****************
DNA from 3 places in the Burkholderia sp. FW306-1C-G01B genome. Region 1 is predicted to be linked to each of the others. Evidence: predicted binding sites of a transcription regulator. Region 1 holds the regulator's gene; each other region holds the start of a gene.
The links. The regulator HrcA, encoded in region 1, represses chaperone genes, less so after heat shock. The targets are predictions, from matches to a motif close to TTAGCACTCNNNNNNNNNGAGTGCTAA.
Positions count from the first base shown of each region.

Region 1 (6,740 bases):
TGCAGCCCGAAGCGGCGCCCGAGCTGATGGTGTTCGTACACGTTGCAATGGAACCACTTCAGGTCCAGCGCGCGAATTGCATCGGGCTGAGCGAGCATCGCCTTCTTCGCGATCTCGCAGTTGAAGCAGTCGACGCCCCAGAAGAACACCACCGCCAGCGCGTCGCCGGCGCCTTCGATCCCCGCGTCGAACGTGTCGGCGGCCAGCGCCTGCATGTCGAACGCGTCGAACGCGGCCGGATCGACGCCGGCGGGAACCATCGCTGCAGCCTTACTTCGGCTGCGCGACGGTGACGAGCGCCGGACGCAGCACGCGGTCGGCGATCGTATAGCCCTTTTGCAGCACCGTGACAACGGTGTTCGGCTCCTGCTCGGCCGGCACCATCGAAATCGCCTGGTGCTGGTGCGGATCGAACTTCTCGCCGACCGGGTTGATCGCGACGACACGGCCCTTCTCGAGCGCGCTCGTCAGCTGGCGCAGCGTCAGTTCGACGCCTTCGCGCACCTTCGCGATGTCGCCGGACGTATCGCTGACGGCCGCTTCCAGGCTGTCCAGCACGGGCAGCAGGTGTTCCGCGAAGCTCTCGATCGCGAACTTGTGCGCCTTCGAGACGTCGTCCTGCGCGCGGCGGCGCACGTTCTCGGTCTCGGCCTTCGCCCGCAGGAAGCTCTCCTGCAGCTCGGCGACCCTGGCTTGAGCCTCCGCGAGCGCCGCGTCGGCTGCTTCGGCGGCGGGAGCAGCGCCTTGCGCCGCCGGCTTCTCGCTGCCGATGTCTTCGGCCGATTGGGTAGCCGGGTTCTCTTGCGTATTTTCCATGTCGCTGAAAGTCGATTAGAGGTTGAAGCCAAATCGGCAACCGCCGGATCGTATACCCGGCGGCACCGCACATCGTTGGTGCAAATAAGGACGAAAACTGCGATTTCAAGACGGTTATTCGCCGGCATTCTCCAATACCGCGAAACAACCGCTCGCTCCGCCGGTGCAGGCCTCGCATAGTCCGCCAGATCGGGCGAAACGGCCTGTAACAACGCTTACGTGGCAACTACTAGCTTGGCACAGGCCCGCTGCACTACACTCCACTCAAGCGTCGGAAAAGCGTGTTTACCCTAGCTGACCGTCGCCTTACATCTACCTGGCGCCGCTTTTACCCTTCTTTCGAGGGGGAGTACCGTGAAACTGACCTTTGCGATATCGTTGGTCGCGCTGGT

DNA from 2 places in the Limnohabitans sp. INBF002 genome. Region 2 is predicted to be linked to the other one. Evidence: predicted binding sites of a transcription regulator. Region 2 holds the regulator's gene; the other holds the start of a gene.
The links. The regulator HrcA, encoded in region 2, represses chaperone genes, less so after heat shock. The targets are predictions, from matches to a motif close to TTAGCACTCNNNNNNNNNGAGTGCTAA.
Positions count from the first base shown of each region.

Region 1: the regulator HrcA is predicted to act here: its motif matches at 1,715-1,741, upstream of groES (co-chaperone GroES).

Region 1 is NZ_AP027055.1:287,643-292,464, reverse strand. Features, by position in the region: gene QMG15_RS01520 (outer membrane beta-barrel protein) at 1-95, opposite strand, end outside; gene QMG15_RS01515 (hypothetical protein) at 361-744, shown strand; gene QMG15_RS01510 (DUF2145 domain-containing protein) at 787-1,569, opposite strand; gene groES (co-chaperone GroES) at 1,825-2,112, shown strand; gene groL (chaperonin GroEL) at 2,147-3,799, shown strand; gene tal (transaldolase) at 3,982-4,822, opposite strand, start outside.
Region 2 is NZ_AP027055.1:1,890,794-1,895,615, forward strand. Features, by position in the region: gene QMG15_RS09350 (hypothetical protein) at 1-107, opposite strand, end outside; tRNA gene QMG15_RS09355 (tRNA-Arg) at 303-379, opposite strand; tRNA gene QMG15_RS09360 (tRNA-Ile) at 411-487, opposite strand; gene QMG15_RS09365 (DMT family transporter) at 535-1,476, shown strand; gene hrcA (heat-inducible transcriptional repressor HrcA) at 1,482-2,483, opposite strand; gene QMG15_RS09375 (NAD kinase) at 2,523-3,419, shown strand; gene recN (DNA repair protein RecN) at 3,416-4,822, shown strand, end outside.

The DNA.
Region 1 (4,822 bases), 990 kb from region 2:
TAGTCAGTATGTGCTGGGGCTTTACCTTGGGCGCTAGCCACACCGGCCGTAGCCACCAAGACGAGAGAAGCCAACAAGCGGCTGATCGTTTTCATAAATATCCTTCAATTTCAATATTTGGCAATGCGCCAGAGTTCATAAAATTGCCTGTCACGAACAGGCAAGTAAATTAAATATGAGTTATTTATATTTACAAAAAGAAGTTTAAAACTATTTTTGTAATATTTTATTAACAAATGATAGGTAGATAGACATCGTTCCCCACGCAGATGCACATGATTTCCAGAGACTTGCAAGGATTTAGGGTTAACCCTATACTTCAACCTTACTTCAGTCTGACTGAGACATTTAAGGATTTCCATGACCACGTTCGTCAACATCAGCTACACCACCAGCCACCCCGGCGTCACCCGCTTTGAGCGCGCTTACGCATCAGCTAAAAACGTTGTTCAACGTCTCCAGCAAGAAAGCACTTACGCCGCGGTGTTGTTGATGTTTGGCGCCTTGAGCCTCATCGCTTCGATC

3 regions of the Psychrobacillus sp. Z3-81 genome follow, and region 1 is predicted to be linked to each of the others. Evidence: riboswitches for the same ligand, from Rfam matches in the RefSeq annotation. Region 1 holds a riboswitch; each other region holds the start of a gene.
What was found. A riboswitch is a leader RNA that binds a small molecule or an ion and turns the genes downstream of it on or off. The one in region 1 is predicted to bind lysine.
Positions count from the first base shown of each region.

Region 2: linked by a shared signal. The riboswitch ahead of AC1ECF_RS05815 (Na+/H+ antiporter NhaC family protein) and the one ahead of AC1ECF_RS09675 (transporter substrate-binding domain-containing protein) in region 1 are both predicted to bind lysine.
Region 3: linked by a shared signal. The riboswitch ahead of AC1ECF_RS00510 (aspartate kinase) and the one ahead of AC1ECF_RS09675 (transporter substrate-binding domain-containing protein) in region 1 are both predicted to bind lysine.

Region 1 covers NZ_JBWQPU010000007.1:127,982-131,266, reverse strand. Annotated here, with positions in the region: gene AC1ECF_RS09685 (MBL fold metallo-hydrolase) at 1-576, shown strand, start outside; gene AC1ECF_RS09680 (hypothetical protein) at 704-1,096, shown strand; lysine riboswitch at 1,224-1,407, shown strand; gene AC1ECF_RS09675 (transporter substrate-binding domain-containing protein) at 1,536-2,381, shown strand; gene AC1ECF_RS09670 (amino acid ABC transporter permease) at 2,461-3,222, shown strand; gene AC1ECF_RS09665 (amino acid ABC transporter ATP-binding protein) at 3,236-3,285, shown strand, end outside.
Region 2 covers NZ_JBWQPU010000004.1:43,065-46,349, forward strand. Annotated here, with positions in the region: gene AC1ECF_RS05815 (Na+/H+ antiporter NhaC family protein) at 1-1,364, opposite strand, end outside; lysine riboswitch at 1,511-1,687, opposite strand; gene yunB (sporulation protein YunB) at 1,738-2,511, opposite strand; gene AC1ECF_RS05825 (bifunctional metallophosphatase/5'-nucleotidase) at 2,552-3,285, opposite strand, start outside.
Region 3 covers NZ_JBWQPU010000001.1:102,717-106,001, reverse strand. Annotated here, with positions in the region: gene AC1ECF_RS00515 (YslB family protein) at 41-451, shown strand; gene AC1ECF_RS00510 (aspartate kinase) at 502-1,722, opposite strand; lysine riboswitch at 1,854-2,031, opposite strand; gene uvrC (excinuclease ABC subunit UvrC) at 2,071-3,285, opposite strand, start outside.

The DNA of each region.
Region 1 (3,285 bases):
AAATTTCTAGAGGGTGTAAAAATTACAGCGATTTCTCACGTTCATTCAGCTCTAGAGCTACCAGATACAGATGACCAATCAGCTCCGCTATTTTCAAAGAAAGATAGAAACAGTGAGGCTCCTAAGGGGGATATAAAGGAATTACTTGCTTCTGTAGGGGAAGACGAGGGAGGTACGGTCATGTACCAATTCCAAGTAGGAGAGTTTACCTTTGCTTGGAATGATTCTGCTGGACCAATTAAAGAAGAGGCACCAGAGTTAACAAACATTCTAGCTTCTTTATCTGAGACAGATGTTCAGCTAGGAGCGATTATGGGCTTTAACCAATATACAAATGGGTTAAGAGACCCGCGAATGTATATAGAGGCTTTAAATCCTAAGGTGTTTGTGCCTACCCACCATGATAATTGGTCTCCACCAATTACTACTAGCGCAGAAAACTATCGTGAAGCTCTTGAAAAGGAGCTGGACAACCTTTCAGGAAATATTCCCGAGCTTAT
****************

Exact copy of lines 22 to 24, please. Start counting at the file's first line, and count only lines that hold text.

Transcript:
Region 3 covers NZ_JBWQPU010000001.1:102,717-106,001, reverse strand. Annotated here, with positions in the region: gene AC1ECF_RS00515 (YslB family protein) at 41-451, shown strand; gene AC1ECF_RS00510 (aspartate kinase) at 502-1,722, opposite strand; lysine riboswitch at 1,854-2,031, opposite strand; gene uvrC (excinuclease ABC subunit UvrC) at 2,071-3,285, opposite strand, start outside.

The DNA of each region.
Region 1 (3,285 bases):